FORMER national football team captain Clayton “JB” Morris was not surprised at the recent passing of Anthony Harford; sports administrator, businessman and media personality.
Harford, 68, did not hide the fact that he was ill. Suffering from diabetes, he openly spoke of having bypass surgery and in recent years also had to have renal dialysis and surgery on both eyes after going partially blind.
“Not surprised,” Morris commented about Harford’s passing, “I have been receiving updates on his health, but it’s always time to reflect when someone passes on. Moreso when that individual contributed to making you a better human being.”
Morris most remembers Harford for making the national football team feel at home in the late 1980s to 90s when national footballers did not regularly squabble about match fees or stayed at five-star hotels.
“My early days on the national senior team where we had these exhibition games against English clubs and struggled to get basic needs as accommodation, meals etc. Tony offered his guest house in Woodbrook—can’t remember the name of the street—so that we can feel as professional as possible to represent Trinidad and Tobago.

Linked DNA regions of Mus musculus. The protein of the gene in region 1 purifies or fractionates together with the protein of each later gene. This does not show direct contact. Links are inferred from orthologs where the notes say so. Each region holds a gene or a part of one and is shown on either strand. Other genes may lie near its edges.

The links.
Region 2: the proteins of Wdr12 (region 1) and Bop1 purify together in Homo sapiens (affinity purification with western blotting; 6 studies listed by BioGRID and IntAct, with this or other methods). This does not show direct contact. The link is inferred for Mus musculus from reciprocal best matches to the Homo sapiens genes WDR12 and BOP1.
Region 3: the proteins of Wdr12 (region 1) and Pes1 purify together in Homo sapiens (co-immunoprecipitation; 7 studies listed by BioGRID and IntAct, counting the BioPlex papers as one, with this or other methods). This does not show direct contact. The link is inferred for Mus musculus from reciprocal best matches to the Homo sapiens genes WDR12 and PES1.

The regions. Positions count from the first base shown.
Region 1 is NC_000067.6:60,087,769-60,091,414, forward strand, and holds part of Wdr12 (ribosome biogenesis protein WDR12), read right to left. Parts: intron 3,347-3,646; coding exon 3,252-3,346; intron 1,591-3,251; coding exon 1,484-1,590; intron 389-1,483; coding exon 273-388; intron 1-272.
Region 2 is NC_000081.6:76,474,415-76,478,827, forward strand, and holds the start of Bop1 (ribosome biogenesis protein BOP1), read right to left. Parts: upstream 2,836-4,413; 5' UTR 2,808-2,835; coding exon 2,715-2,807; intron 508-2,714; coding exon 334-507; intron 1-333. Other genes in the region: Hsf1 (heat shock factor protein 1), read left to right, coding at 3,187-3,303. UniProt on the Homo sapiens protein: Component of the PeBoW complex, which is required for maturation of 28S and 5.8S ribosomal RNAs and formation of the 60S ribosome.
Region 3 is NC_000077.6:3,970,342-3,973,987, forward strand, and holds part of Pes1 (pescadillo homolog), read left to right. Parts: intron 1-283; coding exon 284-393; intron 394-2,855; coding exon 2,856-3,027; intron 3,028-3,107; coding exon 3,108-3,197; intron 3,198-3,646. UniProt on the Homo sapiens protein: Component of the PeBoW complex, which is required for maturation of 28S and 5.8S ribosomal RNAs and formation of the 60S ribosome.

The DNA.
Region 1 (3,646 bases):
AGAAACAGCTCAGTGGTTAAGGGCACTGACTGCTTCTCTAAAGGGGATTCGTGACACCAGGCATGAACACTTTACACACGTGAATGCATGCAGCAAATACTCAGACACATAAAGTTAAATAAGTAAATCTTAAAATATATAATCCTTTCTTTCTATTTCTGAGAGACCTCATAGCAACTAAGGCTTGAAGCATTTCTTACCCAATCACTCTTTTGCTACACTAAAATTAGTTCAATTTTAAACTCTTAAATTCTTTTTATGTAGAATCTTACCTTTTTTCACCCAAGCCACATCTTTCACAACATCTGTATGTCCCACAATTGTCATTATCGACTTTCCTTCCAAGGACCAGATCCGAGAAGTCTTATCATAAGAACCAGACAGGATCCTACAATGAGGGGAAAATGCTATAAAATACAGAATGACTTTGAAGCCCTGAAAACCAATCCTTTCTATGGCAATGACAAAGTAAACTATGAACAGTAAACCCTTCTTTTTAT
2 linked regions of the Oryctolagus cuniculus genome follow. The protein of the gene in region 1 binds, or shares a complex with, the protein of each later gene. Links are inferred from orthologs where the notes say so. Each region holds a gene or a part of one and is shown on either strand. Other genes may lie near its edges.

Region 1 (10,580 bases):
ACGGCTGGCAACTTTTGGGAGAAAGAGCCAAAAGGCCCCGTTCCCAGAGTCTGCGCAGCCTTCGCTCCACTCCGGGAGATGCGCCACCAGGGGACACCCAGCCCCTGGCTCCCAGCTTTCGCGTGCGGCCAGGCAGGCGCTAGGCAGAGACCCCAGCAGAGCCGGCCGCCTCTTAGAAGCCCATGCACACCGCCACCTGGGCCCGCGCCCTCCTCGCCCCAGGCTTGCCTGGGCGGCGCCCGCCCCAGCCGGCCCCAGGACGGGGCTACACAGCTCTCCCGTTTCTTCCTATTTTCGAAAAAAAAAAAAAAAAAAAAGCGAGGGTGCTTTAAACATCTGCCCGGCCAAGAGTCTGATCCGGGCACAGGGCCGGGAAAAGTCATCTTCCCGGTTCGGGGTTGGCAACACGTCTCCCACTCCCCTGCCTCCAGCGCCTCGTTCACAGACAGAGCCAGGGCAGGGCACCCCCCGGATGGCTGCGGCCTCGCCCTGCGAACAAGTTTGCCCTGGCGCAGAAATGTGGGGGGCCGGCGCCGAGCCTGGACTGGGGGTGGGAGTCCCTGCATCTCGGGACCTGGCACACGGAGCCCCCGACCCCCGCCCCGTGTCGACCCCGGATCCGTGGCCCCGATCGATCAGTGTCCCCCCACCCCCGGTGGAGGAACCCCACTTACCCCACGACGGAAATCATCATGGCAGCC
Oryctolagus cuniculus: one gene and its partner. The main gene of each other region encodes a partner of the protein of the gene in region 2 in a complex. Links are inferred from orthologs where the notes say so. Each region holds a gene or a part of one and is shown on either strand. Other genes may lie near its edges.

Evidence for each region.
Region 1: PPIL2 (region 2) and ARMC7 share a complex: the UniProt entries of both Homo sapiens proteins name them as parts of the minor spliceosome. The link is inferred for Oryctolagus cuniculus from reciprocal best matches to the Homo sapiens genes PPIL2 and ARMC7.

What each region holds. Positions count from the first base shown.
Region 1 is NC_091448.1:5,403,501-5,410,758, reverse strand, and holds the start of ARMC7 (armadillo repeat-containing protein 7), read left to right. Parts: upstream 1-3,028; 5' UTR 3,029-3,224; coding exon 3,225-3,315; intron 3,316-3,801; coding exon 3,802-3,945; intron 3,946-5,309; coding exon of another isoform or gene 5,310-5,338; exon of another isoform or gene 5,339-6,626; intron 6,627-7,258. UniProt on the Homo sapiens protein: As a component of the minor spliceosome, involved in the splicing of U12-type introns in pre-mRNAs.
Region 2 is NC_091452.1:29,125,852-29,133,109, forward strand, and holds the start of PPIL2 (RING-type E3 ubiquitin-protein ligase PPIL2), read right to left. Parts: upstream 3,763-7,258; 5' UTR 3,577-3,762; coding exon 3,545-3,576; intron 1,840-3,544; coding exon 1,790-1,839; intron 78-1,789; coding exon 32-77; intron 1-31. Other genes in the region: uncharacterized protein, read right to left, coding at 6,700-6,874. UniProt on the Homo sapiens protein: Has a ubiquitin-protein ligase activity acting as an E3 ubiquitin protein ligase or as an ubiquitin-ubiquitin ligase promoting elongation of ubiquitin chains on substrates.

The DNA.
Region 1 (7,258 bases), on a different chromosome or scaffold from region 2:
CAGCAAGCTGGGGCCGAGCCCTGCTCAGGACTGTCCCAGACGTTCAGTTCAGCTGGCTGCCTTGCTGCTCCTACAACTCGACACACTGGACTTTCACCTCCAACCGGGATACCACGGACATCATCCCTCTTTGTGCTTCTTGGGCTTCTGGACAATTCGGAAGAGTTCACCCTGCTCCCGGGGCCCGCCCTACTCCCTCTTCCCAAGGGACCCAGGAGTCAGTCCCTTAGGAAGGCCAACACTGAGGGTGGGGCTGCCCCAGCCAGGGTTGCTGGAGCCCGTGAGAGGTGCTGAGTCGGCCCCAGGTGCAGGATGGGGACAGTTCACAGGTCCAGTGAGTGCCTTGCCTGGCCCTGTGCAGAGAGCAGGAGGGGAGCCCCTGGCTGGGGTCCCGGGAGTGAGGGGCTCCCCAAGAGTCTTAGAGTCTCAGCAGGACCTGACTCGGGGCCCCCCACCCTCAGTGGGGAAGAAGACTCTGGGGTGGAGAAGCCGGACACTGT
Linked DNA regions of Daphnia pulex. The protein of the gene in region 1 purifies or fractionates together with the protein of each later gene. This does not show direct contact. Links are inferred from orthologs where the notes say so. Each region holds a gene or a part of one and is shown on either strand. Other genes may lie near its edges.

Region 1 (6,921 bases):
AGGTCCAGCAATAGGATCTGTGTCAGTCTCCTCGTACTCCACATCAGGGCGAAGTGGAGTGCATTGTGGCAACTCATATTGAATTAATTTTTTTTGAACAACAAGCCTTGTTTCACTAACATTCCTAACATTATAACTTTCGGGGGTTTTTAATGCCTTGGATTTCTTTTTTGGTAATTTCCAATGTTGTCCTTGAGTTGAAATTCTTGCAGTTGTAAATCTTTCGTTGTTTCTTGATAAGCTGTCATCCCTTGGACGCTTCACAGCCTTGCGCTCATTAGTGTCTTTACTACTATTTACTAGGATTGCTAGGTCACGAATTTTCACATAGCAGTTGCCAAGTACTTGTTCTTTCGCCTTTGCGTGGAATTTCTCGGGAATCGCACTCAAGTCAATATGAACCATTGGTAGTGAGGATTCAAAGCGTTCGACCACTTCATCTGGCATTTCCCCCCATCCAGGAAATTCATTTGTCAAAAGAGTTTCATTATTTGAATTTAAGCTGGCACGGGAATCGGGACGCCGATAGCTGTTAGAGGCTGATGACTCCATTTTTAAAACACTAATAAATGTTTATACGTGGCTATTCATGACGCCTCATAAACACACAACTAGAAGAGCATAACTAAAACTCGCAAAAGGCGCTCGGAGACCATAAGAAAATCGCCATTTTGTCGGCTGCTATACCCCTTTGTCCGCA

“Even if he was paid for such, it’s his understanding what will make players motivate to perform. Sad to say some administrators still don’t understand the importance that without athletes there is no sports and no need for administration.”
Harford had a knack of never seeming upset or disagreeable. Morris also recalls a recent moment when chatting with Harford. “Sharing his experience after surgery and when he was driving around the Queen’s Park Savannah and his sight went. Tony, during his explanation, as always never seem to be fearful, stressed or upset.”